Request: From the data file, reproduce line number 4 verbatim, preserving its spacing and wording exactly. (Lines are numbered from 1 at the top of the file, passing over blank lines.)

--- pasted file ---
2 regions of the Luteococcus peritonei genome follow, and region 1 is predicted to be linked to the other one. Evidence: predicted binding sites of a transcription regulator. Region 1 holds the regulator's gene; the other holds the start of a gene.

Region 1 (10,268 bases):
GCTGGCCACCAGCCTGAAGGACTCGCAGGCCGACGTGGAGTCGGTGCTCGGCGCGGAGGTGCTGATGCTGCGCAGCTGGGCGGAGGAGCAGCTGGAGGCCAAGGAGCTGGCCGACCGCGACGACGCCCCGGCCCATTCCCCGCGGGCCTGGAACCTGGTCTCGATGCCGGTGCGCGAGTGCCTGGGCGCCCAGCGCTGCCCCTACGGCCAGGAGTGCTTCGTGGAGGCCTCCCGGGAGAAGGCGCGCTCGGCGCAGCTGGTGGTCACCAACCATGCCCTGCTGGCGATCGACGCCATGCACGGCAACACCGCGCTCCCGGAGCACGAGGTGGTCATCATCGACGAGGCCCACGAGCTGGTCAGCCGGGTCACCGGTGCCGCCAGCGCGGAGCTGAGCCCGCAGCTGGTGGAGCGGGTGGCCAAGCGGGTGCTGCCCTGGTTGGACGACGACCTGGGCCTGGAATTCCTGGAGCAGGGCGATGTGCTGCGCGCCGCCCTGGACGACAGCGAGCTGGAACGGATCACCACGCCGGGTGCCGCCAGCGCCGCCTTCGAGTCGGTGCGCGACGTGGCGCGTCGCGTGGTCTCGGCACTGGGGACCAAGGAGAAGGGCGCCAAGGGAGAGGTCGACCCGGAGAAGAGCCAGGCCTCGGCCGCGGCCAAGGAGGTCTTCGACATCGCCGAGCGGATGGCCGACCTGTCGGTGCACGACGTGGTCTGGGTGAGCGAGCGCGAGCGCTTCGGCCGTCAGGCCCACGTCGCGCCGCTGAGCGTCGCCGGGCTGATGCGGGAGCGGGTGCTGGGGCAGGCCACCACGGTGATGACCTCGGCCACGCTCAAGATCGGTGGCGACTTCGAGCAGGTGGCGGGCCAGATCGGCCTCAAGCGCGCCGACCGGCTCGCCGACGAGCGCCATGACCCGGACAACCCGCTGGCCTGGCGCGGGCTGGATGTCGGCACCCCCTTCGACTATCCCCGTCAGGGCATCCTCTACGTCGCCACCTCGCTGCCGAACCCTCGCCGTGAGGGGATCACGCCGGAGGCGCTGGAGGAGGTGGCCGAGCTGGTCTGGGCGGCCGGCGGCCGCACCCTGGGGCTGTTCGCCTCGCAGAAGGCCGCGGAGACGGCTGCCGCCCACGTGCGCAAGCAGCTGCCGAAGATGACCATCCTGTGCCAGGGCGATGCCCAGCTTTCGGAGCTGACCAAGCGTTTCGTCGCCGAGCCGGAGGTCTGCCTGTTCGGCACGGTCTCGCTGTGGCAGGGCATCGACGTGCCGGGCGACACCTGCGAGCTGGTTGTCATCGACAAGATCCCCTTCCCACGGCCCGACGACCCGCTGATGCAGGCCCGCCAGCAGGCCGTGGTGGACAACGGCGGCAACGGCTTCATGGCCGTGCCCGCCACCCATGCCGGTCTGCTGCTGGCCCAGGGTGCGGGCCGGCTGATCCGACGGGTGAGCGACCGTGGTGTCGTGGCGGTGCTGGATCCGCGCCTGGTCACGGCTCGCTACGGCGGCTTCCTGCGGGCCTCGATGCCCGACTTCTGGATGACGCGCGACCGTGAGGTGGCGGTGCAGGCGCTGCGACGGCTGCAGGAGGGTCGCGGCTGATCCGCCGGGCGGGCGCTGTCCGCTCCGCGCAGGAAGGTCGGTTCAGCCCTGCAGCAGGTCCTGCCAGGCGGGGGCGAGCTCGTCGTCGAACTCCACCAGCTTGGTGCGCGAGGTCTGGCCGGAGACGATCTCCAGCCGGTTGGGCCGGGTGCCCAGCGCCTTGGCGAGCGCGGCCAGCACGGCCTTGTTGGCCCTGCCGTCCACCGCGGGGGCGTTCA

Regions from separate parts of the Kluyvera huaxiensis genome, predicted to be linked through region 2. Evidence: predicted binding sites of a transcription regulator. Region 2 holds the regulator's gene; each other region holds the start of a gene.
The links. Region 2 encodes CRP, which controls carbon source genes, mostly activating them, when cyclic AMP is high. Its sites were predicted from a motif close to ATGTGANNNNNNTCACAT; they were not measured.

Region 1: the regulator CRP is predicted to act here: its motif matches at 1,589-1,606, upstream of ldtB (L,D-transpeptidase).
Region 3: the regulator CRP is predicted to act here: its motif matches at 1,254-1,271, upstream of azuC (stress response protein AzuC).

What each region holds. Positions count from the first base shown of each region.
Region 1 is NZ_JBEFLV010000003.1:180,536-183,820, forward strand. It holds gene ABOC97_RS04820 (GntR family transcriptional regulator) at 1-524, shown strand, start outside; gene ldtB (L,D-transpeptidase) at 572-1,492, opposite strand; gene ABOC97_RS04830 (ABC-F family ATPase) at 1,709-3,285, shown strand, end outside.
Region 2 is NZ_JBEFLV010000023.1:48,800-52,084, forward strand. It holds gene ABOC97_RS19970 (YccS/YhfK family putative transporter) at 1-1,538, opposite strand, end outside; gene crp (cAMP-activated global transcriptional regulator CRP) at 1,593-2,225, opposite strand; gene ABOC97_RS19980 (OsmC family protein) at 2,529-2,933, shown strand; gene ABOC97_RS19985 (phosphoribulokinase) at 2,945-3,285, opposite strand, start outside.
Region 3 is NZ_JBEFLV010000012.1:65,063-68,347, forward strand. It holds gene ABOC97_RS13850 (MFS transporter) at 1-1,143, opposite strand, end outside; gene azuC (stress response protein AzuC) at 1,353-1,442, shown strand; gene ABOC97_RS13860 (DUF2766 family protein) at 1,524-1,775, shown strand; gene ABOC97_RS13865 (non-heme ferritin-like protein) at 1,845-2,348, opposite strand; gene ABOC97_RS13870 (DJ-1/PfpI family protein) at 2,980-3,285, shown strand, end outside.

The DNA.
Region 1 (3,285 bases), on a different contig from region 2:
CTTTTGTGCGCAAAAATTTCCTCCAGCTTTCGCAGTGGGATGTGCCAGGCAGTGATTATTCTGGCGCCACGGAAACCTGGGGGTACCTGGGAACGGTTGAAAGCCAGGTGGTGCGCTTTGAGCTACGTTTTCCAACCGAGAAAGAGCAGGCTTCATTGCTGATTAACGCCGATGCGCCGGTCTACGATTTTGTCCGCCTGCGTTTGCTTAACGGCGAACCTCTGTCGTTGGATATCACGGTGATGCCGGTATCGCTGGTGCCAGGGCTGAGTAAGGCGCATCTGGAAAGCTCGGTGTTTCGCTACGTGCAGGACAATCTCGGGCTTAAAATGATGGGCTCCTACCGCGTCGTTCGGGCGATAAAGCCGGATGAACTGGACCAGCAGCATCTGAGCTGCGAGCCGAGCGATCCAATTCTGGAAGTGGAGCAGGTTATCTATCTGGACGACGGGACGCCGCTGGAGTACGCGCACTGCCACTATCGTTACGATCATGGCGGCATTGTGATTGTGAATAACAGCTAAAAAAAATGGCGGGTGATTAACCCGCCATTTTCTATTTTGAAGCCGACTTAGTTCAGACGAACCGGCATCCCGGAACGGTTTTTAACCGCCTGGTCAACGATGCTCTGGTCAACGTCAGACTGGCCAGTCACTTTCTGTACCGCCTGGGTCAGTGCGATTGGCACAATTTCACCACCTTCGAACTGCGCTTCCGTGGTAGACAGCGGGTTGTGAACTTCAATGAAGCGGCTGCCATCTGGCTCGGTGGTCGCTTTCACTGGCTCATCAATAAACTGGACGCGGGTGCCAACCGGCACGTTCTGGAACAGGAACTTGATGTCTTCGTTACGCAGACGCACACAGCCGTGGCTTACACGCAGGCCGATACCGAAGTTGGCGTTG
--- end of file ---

Regions from separate parts of the Kluyvera huaxiensis genome, predicted to be linked through region 2. Evidence: predicted binding sites of a transcription regulator. Region 2 holds the regulator's gene; each other region holds the start of a gene.